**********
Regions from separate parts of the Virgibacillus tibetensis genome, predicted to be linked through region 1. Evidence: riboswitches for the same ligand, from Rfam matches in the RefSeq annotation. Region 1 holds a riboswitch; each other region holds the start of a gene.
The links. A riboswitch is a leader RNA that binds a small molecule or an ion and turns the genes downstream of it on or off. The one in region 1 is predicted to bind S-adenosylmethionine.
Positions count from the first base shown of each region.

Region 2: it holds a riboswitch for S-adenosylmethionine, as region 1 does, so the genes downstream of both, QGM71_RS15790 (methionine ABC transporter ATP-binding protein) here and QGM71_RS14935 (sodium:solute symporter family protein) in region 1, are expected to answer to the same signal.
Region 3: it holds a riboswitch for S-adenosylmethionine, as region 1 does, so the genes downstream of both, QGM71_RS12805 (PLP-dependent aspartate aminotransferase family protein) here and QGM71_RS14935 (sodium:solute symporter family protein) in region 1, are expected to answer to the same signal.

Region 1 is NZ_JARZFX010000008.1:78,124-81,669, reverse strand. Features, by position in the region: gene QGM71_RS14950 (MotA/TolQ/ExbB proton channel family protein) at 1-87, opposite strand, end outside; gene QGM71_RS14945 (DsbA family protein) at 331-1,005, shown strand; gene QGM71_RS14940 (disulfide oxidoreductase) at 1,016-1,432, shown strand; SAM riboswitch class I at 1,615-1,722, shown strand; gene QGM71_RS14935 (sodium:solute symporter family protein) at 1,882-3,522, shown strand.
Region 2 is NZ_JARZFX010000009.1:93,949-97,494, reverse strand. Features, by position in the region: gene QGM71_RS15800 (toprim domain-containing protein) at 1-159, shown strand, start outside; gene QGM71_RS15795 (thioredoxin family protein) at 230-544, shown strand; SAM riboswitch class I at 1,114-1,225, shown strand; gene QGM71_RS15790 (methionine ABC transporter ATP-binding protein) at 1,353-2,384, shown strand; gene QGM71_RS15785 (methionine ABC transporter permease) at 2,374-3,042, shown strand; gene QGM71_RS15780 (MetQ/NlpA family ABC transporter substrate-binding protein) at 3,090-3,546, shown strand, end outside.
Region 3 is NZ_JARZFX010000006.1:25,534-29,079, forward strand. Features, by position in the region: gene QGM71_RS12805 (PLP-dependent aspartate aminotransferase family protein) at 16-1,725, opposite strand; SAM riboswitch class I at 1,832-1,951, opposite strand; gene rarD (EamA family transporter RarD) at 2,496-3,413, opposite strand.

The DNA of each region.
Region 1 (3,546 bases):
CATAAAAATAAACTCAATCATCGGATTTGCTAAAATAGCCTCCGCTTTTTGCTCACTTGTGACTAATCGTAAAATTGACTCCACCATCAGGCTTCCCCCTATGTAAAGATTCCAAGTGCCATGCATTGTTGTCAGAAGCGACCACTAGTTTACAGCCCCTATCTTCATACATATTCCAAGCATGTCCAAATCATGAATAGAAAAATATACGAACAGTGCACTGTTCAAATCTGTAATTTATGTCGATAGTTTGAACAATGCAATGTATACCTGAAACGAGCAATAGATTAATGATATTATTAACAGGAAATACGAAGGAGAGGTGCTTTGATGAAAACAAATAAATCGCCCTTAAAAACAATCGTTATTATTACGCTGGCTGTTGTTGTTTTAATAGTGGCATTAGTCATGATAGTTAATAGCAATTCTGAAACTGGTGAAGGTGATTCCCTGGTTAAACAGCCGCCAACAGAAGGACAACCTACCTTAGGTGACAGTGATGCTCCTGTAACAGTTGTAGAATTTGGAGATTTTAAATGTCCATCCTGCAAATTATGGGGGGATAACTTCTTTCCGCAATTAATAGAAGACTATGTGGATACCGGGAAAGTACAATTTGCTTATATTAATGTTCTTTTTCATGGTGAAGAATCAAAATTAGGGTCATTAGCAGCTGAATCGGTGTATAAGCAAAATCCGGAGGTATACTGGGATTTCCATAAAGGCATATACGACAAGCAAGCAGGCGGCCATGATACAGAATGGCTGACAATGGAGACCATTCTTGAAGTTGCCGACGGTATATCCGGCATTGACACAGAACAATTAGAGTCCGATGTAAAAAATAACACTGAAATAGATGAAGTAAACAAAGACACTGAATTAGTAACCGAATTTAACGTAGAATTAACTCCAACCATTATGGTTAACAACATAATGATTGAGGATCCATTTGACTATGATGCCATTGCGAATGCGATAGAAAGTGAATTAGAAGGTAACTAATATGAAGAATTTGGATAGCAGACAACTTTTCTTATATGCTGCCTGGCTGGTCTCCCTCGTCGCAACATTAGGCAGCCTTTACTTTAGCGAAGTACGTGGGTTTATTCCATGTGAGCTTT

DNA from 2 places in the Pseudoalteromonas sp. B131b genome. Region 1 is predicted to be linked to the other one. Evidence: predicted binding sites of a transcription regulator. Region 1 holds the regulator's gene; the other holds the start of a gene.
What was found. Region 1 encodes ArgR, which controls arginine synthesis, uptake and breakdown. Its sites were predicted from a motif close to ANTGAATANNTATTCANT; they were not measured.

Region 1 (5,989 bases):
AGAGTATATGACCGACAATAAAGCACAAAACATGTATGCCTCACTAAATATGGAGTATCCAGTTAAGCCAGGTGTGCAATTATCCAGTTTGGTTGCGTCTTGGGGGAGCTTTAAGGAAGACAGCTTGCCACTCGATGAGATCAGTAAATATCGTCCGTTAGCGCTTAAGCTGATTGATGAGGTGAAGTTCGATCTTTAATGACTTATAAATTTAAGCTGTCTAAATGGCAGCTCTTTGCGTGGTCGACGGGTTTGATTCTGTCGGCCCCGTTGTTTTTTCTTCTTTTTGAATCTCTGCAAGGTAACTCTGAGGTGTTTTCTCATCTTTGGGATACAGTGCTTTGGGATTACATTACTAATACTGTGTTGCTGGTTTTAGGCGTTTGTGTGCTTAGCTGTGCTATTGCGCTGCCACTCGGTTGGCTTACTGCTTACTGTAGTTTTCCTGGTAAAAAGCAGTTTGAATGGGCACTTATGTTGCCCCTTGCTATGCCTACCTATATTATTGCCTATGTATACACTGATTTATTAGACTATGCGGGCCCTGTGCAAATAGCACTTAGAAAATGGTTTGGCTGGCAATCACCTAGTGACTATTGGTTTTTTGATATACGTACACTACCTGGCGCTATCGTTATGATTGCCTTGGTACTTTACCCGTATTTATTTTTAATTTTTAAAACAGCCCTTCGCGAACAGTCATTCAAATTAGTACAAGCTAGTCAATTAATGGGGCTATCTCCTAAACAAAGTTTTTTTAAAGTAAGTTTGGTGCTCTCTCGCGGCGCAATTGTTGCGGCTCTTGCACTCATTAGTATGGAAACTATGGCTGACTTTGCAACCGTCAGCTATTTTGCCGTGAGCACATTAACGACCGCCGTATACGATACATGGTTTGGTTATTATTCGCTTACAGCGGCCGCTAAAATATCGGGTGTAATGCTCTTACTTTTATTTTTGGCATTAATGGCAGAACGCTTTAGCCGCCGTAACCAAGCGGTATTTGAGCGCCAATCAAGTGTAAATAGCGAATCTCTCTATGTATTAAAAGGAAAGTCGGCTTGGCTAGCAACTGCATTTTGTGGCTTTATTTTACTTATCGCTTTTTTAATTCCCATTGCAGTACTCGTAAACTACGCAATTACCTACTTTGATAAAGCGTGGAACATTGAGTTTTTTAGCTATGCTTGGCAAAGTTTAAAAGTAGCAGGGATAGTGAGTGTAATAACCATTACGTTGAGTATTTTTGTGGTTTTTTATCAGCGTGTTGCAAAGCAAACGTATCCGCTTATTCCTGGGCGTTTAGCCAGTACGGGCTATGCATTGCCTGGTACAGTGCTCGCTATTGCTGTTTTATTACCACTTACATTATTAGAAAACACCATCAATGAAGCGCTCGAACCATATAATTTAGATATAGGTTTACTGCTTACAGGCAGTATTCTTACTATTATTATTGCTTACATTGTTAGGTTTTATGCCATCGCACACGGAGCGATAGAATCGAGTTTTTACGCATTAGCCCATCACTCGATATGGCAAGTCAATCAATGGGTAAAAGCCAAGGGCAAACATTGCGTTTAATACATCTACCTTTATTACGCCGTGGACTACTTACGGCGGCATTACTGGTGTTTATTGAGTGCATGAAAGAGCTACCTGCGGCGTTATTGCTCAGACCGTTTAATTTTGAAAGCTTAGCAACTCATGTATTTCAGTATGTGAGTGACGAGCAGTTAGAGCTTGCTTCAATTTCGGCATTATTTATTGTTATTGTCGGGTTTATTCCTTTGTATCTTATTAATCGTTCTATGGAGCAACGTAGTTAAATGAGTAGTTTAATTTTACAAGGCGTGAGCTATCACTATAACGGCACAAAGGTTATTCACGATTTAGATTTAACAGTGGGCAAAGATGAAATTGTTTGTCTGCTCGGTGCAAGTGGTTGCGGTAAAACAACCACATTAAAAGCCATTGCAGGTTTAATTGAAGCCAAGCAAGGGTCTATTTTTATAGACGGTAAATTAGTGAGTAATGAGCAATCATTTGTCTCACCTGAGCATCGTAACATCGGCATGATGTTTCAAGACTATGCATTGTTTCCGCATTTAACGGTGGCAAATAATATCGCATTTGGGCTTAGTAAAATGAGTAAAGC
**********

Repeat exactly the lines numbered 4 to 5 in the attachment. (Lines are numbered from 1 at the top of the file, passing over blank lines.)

Region 2: it holds a riboswitch for S-adenosylmethionine, as region 1 does, so the genes downstream of both, QGM71_RS15790 (methionine ABC transporter ATP-binding protein) here and QGM71_RS14935 (sodium:solute symporter family protein) in region 1, are expected to answer to the same signal.
Region 3: it holds a riboswitch for S-adenosylmethionine, as region 1 does, so the genes downstream of both, QGM71_RS12805 (PLP-dependent aspartate aminotransferase family protein) here and QGM71_RS14935 (sodium:solute symporter family protein) in region 1, are expected to answer to the same signal.